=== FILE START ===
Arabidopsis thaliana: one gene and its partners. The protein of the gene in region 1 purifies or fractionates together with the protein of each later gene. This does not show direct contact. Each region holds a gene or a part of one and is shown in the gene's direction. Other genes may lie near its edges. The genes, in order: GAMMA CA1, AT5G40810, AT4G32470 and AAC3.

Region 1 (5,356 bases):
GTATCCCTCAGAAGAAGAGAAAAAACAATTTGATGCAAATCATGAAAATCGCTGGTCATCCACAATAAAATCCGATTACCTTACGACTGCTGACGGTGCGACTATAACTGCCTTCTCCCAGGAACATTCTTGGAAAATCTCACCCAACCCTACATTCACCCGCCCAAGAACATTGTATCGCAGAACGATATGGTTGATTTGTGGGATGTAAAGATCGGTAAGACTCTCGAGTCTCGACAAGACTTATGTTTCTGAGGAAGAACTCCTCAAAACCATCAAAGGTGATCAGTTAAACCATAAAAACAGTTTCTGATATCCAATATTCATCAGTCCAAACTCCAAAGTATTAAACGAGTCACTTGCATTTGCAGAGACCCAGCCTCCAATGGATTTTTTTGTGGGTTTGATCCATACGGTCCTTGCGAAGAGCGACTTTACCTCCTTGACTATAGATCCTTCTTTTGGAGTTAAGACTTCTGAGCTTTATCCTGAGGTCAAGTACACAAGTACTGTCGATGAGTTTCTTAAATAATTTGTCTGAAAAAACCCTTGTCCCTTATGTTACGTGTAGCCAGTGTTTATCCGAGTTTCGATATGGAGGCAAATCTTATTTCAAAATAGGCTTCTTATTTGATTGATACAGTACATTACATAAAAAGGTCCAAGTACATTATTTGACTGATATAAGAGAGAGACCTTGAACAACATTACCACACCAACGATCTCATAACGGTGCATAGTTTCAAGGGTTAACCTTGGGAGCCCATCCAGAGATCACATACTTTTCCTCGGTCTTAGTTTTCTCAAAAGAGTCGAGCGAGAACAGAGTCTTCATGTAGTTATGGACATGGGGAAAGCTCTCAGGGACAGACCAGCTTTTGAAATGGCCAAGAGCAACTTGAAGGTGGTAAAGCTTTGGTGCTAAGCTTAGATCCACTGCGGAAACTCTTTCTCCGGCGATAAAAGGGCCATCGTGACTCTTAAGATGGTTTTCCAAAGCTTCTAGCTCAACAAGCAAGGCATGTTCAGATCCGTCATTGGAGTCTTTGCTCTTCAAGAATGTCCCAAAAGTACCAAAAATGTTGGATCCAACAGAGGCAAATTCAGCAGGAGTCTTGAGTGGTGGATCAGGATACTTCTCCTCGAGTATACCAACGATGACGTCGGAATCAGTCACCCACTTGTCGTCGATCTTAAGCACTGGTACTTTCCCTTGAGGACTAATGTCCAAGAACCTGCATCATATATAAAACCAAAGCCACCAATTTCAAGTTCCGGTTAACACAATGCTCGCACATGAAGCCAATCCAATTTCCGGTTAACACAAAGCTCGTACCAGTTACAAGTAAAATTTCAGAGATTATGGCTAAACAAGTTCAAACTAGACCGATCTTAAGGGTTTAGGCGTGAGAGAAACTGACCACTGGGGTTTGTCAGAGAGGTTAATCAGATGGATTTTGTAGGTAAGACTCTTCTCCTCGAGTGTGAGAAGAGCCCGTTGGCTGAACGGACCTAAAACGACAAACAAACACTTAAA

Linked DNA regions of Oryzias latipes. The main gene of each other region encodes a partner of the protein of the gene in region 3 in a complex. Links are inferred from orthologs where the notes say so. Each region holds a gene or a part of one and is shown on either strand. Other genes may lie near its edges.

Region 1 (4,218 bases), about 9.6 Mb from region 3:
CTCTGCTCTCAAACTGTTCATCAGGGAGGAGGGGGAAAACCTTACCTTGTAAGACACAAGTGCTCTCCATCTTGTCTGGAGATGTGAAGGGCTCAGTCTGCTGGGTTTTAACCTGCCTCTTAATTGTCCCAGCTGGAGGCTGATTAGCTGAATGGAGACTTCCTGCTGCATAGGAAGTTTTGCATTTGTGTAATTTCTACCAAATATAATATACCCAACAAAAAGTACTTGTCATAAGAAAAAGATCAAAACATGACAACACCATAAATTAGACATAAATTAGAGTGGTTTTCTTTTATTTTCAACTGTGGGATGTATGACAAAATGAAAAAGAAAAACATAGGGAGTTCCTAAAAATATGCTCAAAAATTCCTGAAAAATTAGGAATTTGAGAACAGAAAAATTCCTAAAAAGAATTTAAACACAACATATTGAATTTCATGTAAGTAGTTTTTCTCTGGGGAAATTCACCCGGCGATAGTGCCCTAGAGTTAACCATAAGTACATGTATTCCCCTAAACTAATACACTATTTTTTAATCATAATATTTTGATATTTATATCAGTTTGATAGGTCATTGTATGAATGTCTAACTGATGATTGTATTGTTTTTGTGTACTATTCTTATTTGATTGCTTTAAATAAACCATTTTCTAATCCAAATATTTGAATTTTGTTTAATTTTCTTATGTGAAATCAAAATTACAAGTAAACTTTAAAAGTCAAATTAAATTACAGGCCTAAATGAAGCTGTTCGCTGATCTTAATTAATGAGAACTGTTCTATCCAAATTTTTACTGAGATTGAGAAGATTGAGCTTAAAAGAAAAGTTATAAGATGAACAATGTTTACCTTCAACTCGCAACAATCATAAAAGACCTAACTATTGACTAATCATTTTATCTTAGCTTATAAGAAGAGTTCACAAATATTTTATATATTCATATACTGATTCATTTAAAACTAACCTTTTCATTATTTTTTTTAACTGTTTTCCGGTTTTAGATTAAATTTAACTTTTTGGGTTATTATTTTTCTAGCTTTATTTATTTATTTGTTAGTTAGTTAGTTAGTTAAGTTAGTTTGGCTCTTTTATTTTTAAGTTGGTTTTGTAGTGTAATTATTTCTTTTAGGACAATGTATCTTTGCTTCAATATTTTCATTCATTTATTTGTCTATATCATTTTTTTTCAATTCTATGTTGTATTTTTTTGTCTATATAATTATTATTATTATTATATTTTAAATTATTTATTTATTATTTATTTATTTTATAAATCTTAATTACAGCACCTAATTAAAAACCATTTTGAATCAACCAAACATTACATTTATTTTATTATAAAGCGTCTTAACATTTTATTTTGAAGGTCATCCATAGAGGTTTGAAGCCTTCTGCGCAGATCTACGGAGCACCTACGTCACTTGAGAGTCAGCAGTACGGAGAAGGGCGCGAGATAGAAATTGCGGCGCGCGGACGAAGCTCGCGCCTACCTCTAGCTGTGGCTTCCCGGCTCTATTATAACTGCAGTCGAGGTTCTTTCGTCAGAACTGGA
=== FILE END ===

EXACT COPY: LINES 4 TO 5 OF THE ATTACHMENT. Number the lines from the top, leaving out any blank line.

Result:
Linked DNA regions of Oryzias latipes. The main gene of each other region encodes a partner of the protein of the gene in region 3 in a complex. Links are inferred from orthologs where the notes say so. Each region holds a gene or a part of one and is shown on either strand. Other genes may lie near its edges.

Region 1 (4,218 bases), about 9.6 Mb from region 3: